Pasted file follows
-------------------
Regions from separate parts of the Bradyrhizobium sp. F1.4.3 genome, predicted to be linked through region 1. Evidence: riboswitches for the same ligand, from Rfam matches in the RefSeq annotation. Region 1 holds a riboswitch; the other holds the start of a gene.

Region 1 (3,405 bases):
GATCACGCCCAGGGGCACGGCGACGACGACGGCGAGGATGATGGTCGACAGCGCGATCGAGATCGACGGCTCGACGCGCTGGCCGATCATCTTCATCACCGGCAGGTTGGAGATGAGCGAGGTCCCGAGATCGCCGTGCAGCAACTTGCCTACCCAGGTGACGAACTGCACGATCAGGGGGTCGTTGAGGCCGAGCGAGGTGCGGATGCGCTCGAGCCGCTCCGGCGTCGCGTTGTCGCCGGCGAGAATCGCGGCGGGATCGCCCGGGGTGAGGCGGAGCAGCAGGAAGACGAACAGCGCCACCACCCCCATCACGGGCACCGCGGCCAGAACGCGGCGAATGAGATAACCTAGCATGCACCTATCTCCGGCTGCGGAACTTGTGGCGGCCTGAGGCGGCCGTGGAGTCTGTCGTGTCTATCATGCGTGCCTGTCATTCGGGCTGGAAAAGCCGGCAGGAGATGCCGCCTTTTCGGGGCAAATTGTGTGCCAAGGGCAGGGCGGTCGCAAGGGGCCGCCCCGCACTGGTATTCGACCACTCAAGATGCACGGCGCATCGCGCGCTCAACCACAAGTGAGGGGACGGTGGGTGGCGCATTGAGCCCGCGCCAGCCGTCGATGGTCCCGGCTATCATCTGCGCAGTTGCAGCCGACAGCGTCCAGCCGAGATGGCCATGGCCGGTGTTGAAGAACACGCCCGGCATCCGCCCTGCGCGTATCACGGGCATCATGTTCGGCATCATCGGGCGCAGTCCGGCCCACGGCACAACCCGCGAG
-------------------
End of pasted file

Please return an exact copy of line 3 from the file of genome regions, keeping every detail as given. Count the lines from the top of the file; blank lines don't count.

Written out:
GATCACGCCCAGGGGCACGGCGACGACGACGGCGAGGATGATGGTCGACAGCGCGATCGAGATCGACGGCTCGACGCGCTGGCCGATCATCTTCATCACCGGCAGGTTGGAGATGAGCGAGGTCCCGAGATCGCCGTGCAGCAACTTGCCTACCCAGGTGACGAACTGCACGATCAGGGGGTCGTTGAGGCCGAGCGAGGTGCGGATGCGCTCGAGCCGCTCCGGCGTCGCGTTGTCGCCGGCGAGAATCGCGGCGGGATCGCCCGGGGTGAGGCGGAGCAGCAGGAAGACGAACAGCGCCACCACCCCCATCACGGGCACCGCGGCCAGAACGCGGCGAATGAGATAACCTAGCATGCACCTATCTCCGGCTGCGGAACTTGTGGCGGCCTGAGGCGGCCGTGGAGTCTGTCGTGTCTATCATGCGTGCCTGTCATTCGGGCTGGAAAAGCCGGCAGGAGATGCCGCCTTTTCGGGGCAAATTGTGTGCCAAGGGCAGGGCGGTCGCAAGGGGCCGCCCCGCACTGGTATTCGACCACTCAAGATGCACGGCGCATCGCGCGCTCAACCACAAGTGAGGGGACGGTGGGTGGCGCATTGAGCCCGCGCCAGCCGTCGATGGTCCCGGCTATCATCTGCGCAGTTGCAGCCGACAGCGTCCAGCCGAGATGGCCATGGCCGGTGTTGAAGAACACGCCCGGCATCCGCCCTGCGCGTATCACGGGCATCATGTTCGGCATCATCGGGCGCAGTCCGGCCCACGGCACAACCCGCGAG